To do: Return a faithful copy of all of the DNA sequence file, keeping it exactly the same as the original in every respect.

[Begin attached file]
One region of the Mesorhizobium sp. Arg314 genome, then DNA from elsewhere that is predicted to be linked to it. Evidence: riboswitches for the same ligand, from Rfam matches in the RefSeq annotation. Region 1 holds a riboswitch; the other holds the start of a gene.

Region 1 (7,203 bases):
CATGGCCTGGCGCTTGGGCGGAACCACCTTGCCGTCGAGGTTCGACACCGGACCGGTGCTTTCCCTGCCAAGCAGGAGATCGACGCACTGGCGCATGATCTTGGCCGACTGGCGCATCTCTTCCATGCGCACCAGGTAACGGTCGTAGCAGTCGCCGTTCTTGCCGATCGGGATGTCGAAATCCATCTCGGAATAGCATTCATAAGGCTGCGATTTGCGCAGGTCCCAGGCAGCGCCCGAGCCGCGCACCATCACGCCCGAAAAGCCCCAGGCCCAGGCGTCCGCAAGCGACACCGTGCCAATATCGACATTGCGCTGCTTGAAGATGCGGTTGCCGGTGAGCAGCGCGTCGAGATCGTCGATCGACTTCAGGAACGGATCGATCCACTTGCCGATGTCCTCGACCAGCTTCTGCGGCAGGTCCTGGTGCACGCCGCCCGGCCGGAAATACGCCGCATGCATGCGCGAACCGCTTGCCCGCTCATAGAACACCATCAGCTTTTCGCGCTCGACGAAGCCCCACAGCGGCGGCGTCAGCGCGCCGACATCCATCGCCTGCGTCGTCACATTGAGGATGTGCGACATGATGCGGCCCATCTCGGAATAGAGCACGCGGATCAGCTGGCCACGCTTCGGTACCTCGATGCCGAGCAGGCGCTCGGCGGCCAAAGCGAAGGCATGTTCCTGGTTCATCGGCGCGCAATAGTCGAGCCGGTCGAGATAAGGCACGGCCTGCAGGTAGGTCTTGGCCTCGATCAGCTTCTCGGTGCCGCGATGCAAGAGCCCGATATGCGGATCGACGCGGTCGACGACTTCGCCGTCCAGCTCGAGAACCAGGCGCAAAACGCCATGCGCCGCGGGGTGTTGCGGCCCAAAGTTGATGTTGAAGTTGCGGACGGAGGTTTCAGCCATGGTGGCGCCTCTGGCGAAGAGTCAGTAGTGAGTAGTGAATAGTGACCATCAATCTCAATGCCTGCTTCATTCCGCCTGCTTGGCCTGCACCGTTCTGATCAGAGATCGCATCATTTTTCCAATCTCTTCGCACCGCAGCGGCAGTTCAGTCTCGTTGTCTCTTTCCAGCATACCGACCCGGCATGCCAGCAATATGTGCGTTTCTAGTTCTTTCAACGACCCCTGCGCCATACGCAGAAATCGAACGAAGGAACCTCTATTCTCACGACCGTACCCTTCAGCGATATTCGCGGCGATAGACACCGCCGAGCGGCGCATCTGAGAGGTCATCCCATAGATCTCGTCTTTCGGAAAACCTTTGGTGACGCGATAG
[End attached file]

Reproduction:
One region of the Mesorhizobium sp. Arg314 genome, then DNA from elsewhere that is predicted to be linked to it. Evidence: riboswitches for the same ligand, from Rfam matches in the RefSeq annotation. Region 1 holds a riboswitch; the other holds the start of a gene.

Region 1 (7,203 bases):
CATGGCCTGGCGCTTGGGCGGAACCACCTTGCCGTCGAGGTTCGACACCGGACCGGTGCTTTCCCTGCCAAGCAGGAGATCGACGCACTGGCGCATGATCTTGGCCGACTGGCGCATCTCTTCCATGCGCACCAGGTAACGGTCGTAGCAGTCGCCGTTCTTGCCGATCGGGATGTCGAAATCCATCTCGGAATAGCATTCATAAGGCTGCGATTTGCGCAGGTCCCAGGCAGCGCCCGAGCCGCGCACCATCACGCCCGAAAAGCCCCAGGCCCAGGCGTCCGCAAGCGACACCGTGCCAATATCGACATTGCGCTGCTTGAAGATGCGGTTGCCGGTGAGCAGCGCGTCGAGATCGTCGATCGACTTCAGGAACGGATCGATCCACTTGCCGATGTCCTCGACCAGCTTCTGCGGCAGGTCCTGGTGCACGCCGCCCGGCCGGAAATACGCCGCATGCATGCGCGAACCGCTTGCCCGCTCATAGAACACCATCAGCTTTTCGCGCTCGACGAAGCCCCACAGCGGCGGCGTCAGCGCGCCGACATCCATCGCCTGCGTCGTCACATTGAGGATGTGCGACATGATGCGGCCCATCTCGGAATAGAGCACGCGGATCAGCTGGCCACGCTTCGGTACCTCGATGCCGAGCAGGCGCTCGGCGGCCAAAGCGAAGGCATGTTCCTGGTTCATCGGCGCGCAATAGTCGAGCCGGTCGAGATAAGGCACGGCCTGCAGGTAGGTCTTGGCCTCGATCAGCTTCTCGGTGCCGCGATGCAAGAGCCCGATATGCGGATCGACGCGGTCGACGACTTCGCCGTCCAGCTCGAGAACCAGGCGCAAAACGCCATGCGCCGCGGGGTGTTGCGGCCCAAAGTTGATGTTGAAGTTGCGGACGGAGGTTTCAGCCATGGTGGCGCCTCTGGCGAAGAGTCAGTAGTGAGTAGTGAATAGTGACCATCAATCTCAATGCCTGCTTCATTCCGCCTGCTTGGCCTGCACCGTTCTGATCAGAGATCGCATCATTTTTCCAATCTCTTCGCACCGCAGCGGCAGTTCAGTCTCGTTGTCTCTTTCCAGCATACCGACCCGGCATGCCAGCAATATGTGCGTTTCTAGTTCTTTCAACGACCCCTGCGCCATACGCAGAAATCGAACGAAGGAACCTCTATTCTCACGACCGTACCCTTCAGCGATATTCGCGGCGATAGACACCGCCGAGCGGCGCATCTGAGAGGTCATCCCATAGATCTCGTCTTTCGGAAAACCTTTGGTGACGCGATAG